Where to see hyenas

Hyenas, are not dogs or cats. They belong to their own Family – Hyaenidae – which includes the spotted hyena, the brown hyena, the striped hyena and the Aardwolf. The spotted hyena is the most widespread. They are found throughout East and Southern Africa in habitats ranging from savannas, grasslands, woodlands, forest edges, sub-deserts, and even mountains up to 13,000 ft. In some national parks, like the Liuwa Plains in Zambia, there are no lions making hyenas the apex predator. The brown hyena is the rarest of the four members of the Hyena family and is found in arid parts of southern Africa including Namibia and the Kalahari in Botswana and South Africa. While they might have bad reputation as sneaky scavengers, they are actually one of the most fascinating and complex animals you can see on safari.

Did you know?

  • Hyenas are not just scavengers, they are also talented pack hunters. They get up to 75% of their food from their own kills. In fact, it is more frequent for a lion to steal a kill from a hyena than the other way around.
  • They have a matriarchal social structure. Females hyenas are more muscular and more aggressive than males and can lead “clans” of up to 80 individuals.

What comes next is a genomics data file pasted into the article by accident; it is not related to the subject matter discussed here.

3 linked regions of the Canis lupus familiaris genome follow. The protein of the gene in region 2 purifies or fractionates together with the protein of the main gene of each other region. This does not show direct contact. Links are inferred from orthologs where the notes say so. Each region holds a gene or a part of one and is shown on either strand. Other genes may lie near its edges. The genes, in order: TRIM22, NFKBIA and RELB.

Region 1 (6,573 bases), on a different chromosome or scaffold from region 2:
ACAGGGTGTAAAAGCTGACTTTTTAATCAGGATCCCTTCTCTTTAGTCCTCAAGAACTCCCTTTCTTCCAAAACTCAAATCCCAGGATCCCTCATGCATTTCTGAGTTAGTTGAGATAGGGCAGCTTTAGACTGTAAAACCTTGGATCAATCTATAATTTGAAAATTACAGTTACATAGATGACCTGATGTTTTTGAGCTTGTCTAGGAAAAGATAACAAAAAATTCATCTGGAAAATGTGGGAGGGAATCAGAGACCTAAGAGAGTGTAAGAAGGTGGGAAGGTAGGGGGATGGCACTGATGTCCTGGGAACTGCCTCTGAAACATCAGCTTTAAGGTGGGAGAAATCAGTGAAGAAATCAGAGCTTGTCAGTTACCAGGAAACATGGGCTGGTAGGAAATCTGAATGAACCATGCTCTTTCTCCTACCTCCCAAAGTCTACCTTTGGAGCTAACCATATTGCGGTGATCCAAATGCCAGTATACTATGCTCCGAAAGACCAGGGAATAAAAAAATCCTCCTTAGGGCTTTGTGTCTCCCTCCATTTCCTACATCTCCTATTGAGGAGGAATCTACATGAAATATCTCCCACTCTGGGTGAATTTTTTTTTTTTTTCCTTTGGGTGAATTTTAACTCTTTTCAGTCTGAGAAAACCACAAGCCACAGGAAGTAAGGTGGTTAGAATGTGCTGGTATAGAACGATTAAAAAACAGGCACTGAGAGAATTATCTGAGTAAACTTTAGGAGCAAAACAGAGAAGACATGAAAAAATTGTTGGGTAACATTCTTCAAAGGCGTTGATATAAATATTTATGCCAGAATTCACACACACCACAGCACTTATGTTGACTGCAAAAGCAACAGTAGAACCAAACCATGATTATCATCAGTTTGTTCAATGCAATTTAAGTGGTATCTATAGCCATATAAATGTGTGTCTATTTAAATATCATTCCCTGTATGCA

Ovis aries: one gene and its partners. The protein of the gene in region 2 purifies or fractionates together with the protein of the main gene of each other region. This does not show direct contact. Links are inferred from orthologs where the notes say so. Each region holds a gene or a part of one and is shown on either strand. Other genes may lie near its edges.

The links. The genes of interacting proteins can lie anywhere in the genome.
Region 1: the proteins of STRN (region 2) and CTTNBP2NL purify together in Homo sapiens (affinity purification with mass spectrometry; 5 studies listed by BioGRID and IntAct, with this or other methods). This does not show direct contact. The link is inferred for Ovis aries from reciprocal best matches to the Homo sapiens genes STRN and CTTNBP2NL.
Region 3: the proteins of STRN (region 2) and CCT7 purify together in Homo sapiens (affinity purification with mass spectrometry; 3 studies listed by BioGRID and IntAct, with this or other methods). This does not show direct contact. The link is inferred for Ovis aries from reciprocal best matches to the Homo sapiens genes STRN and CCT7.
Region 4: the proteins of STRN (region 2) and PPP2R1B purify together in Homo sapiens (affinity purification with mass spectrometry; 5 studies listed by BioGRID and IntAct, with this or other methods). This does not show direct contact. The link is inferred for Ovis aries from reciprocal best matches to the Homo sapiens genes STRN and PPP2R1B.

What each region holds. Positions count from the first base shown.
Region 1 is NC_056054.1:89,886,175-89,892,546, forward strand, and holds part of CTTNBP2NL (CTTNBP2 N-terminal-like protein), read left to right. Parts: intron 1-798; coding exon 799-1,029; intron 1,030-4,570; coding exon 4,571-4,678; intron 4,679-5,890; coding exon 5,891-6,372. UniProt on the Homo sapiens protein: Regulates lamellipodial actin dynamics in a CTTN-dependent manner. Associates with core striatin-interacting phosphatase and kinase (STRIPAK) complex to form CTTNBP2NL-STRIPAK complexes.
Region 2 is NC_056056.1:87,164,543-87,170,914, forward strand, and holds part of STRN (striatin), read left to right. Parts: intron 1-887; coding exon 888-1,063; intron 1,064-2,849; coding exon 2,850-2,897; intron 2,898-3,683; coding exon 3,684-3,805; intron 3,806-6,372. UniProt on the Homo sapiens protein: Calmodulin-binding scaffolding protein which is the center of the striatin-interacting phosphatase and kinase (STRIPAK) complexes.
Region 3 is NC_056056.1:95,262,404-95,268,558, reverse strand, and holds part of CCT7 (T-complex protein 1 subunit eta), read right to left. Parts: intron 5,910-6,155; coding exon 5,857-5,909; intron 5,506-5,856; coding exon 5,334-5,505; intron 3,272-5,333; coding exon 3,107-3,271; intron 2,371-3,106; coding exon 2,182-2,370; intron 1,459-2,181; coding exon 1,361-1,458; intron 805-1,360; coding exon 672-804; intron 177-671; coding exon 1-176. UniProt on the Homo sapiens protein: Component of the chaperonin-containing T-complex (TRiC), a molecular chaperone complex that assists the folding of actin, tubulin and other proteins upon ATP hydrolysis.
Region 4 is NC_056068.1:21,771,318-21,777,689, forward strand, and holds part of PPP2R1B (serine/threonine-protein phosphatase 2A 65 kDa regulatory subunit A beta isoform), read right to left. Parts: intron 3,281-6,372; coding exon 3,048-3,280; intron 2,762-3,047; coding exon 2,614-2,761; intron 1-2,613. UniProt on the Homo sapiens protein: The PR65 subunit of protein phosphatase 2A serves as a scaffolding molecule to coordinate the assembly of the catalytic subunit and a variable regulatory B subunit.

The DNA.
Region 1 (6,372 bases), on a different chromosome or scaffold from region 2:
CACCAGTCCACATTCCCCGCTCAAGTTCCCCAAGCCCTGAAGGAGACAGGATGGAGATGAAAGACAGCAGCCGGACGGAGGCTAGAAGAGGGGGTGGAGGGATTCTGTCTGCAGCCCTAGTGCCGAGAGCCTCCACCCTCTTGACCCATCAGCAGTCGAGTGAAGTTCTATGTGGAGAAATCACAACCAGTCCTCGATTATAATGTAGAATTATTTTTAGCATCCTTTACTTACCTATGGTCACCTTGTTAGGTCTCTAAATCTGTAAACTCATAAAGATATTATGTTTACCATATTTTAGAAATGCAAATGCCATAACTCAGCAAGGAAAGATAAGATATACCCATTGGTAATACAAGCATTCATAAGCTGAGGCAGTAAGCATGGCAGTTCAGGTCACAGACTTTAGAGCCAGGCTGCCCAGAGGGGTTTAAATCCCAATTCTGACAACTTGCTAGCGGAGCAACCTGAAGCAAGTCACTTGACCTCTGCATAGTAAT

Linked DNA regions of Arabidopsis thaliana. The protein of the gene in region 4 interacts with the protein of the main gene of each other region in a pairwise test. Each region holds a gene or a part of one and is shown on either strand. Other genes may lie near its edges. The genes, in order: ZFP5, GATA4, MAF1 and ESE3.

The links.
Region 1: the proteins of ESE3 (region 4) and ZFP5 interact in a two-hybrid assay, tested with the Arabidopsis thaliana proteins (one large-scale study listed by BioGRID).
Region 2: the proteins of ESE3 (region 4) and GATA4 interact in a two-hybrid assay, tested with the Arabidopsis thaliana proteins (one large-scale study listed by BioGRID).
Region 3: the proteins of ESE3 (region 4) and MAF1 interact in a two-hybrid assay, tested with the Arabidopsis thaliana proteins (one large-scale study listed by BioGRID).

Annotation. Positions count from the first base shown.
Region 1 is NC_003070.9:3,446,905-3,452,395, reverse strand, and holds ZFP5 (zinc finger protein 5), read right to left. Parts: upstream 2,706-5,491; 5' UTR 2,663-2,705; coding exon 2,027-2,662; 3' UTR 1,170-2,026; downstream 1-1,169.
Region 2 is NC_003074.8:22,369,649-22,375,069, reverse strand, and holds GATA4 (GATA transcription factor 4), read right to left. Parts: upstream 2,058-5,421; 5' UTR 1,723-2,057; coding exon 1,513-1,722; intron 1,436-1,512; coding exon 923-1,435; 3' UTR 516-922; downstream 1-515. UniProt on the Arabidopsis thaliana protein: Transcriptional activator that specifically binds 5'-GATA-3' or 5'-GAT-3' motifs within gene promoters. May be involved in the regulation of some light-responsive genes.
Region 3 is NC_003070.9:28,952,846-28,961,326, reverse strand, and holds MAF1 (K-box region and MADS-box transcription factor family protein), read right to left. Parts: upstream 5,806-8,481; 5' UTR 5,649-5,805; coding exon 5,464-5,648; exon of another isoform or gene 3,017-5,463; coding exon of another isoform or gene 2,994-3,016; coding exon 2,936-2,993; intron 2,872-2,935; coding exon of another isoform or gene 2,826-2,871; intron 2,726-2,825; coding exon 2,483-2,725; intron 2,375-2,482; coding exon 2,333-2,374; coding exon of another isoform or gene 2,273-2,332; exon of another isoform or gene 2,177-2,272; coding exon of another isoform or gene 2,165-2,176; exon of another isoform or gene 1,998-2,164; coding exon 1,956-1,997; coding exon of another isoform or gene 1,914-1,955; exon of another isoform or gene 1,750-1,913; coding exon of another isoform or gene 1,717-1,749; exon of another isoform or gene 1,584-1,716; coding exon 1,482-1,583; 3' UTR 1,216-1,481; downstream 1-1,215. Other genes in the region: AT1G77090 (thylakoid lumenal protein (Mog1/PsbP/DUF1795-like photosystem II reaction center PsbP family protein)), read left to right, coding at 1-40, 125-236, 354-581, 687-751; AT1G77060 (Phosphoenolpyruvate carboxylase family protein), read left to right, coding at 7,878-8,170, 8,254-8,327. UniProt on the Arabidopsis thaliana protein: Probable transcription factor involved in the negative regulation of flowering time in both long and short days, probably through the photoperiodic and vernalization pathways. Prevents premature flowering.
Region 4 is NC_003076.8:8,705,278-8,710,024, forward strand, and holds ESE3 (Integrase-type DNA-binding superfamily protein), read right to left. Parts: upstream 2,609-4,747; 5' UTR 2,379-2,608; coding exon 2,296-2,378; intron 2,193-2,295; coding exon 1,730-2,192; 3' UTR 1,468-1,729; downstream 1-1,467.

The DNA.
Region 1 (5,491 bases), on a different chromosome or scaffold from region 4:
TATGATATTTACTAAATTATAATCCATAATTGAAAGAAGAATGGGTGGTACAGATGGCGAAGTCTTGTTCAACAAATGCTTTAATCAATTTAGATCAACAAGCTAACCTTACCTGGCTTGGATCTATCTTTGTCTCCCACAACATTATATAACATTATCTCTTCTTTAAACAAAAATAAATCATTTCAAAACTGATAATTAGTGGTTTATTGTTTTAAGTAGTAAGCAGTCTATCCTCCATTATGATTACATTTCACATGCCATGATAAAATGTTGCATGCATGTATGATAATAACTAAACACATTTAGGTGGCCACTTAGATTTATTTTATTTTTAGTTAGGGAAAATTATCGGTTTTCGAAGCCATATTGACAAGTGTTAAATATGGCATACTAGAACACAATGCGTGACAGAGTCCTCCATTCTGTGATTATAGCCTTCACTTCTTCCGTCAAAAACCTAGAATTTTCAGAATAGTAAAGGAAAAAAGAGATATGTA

• There vocalizations (laughs) are used for communication and convey age, social standing within the pack through tone and pitch.
  • They can eat 30 – 40 lbs of meat in a sitting!
  • Hyenas are able to crush and swallow bone, which is digested by their strong stomach acids.


Hyena, The total world population size of the spotted hyena is well above 10,000 individuals several subpopulations exceed 1000 individuals. Despite these relatively healthy numbers, hyenas are experiencing population declines outside conservation areas. The challenges facing hyena populations include habitat loss and human-hyena conflict. Like many carnivores, they come into conflict with humans when they prey on livestock. Farmers often retaliate and kill hyenas, sometimes via large-scale poisoning of local populations. The IUCN currently classifies the spotted hyena as “Lower Risk: conservation dependent” which reflects the need to secure existing protected areas and prevent conflict with humans to ensure the sustainability of hyena populations throughout Africa.